To do our research at Berkeley SETI, we collect signals from radio telescopes around the world, and analyze the signals for signs of intelligent life. And without needing any specialist knowledge, you can help us with our data analysis.
To help our search, millions of people run a program called SETI@home which uses your computer when it's idle to process data and look for signals. SETI@home is run through BOINC, or the Berkeley Open Infrastructure for Networked Computing, which is a piece of software we developed to help put people who want to donate their computer time in contact with researchers who need data analyzed.
To run SETI@home, you first need to download and install BOINC
BOINC allows you to connect to different research projects that you can donate computer time to. After you've downloaded BOINC, double click on it and follow the instructions to install the software. BOINC is supported on Windows and Mac, and there is a version for Android as well, available through the Google Play store.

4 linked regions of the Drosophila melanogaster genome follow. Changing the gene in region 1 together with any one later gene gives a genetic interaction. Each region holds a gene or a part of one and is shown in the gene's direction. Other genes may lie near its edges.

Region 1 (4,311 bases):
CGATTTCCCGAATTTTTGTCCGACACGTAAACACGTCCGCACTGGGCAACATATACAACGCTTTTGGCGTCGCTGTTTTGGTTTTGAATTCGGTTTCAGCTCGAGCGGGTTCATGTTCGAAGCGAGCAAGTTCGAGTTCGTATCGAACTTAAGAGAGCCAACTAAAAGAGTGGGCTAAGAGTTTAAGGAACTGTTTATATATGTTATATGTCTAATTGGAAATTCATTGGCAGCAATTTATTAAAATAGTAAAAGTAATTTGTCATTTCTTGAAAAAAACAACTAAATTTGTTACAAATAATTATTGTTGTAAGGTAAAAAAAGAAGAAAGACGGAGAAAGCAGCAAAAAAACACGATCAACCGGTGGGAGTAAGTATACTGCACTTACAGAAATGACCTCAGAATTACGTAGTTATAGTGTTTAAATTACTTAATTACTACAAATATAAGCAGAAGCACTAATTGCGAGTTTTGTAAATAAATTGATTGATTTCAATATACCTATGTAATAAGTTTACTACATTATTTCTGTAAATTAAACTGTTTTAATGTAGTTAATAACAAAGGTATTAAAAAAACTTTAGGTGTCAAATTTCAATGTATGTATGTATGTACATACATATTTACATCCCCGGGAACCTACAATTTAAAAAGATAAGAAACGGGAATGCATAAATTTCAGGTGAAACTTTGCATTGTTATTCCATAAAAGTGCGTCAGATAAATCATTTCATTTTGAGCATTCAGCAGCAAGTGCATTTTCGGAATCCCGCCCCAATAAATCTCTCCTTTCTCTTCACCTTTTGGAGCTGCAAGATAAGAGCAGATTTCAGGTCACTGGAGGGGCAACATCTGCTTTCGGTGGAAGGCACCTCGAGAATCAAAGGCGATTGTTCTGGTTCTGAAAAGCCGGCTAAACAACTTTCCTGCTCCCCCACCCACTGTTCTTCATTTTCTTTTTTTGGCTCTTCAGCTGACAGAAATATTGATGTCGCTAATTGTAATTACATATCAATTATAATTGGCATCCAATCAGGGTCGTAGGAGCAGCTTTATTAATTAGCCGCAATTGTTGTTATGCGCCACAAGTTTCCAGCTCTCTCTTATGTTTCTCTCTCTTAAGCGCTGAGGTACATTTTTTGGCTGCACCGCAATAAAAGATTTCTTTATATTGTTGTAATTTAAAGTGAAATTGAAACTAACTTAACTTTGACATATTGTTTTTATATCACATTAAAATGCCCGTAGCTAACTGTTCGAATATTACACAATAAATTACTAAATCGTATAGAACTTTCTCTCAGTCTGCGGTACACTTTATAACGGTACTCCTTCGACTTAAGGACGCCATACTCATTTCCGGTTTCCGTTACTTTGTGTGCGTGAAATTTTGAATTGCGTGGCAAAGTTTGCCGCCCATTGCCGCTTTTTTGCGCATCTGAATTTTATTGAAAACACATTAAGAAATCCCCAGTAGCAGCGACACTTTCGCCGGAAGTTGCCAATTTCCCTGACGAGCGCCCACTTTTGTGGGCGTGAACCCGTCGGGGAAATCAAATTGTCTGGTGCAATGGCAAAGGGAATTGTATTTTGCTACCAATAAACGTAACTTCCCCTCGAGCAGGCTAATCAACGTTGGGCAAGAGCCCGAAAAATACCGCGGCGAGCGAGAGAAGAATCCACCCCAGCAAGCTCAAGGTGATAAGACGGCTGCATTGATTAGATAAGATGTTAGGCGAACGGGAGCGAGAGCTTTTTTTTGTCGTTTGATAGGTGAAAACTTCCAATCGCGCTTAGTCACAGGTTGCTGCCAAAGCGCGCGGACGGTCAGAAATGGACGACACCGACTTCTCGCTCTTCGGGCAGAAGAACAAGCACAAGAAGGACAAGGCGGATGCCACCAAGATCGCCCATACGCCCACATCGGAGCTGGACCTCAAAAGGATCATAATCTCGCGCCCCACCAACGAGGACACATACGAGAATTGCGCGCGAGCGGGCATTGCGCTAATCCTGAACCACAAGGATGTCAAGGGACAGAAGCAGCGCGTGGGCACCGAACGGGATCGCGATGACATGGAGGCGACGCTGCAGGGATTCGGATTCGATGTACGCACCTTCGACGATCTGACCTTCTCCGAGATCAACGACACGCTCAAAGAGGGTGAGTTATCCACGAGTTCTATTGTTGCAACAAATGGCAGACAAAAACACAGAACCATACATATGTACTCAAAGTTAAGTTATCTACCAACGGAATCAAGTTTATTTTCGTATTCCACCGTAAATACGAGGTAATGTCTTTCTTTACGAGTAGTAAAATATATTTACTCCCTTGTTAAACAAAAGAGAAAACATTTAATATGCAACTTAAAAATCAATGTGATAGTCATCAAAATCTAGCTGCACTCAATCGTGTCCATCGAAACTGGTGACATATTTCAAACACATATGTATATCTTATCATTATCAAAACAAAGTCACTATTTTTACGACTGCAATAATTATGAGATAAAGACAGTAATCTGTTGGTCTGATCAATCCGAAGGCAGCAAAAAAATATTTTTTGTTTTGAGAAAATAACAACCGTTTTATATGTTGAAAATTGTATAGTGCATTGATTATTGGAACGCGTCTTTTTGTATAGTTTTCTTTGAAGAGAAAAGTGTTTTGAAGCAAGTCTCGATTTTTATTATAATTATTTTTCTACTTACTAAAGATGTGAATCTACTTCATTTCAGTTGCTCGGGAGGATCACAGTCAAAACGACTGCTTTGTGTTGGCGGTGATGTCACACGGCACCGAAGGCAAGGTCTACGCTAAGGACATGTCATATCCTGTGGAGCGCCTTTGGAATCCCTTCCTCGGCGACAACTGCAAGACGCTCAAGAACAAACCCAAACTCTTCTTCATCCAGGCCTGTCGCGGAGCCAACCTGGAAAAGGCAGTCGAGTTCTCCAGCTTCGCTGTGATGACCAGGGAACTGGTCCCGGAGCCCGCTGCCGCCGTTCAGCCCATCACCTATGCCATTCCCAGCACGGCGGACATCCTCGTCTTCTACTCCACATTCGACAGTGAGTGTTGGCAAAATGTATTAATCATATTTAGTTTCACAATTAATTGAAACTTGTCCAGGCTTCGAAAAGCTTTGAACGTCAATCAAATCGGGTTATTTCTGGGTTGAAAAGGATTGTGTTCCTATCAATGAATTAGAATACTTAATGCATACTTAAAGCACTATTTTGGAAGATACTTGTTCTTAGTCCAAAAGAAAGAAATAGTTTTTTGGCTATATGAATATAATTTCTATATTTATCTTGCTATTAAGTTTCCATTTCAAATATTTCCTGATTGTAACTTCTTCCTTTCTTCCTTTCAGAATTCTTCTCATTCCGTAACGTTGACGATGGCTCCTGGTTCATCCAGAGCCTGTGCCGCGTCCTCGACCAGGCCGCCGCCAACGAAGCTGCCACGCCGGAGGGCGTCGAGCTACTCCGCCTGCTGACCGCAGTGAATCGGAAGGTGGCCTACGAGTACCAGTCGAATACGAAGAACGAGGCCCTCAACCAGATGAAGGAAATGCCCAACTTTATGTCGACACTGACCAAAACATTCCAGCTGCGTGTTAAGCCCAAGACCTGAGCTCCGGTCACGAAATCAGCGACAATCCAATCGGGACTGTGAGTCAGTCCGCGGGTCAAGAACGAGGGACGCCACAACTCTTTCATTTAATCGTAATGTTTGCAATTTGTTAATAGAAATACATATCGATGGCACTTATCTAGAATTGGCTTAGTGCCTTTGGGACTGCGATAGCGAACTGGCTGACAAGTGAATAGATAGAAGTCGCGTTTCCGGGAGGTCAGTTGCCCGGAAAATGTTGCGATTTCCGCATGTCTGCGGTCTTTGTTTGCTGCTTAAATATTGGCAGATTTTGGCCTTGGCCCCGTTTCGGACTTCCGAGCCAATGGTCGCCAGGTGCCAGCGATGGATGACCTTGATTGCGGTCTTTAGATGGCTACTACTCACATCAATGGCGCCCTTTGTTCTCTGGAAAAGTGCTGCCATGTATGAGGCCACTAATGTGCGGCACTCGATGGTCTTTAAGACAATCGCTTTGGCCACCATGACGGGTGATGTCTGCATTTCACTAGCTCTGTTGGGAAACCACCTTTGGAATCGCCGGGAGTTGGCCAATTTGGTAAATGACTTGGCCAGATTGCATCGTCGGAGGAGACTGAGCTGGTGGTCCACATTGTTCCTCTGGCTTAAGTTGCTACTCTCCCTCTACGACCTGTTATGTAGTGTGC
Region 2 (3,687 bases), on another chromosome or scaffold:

After you've installed BOINC, launch the software, and click "add project." This command is also available under the "Tools" menu.
Once you've clicked "add project" a menu will appear with a list of projects you can partipate in. You can add as many as you like, but for now scroll down until you see "SETI@home." Click on SETI@home, and then click "next."
You'll be asked to sign in or create a new account. This is to track your contribution to the project. Go ahead and make a new account, and then click "next." The project will pop up a website where you can change settings related to your account, but that's it! You've successfully added SETI@home. Now whenever you are away from your computer and it's sitting idle, it'll start to analyze data and help us search for ET.
BOINC manages the projects, but your ID and stats with each projcet are tied to your account on that projects website. You can login to the SETI@home website to update your account information or change prefences.
If you want to change when BOINC does work, or how much of your computer's resources it uses, you can change those settings from "Computing Preferences" under "Options."
Those with computer science, signal processing, machine learning, and big data skills may wish to download raw data from our telescopes and develop their own applications to work with these huge but exciting datasets. We've started to develop curriculum materials to enable those who wish to learn about our telescopes, instruments, and data, to acquire the skills to conduct their own analyses. You can read more about how to analyze data from the Breakthrough Listen project here.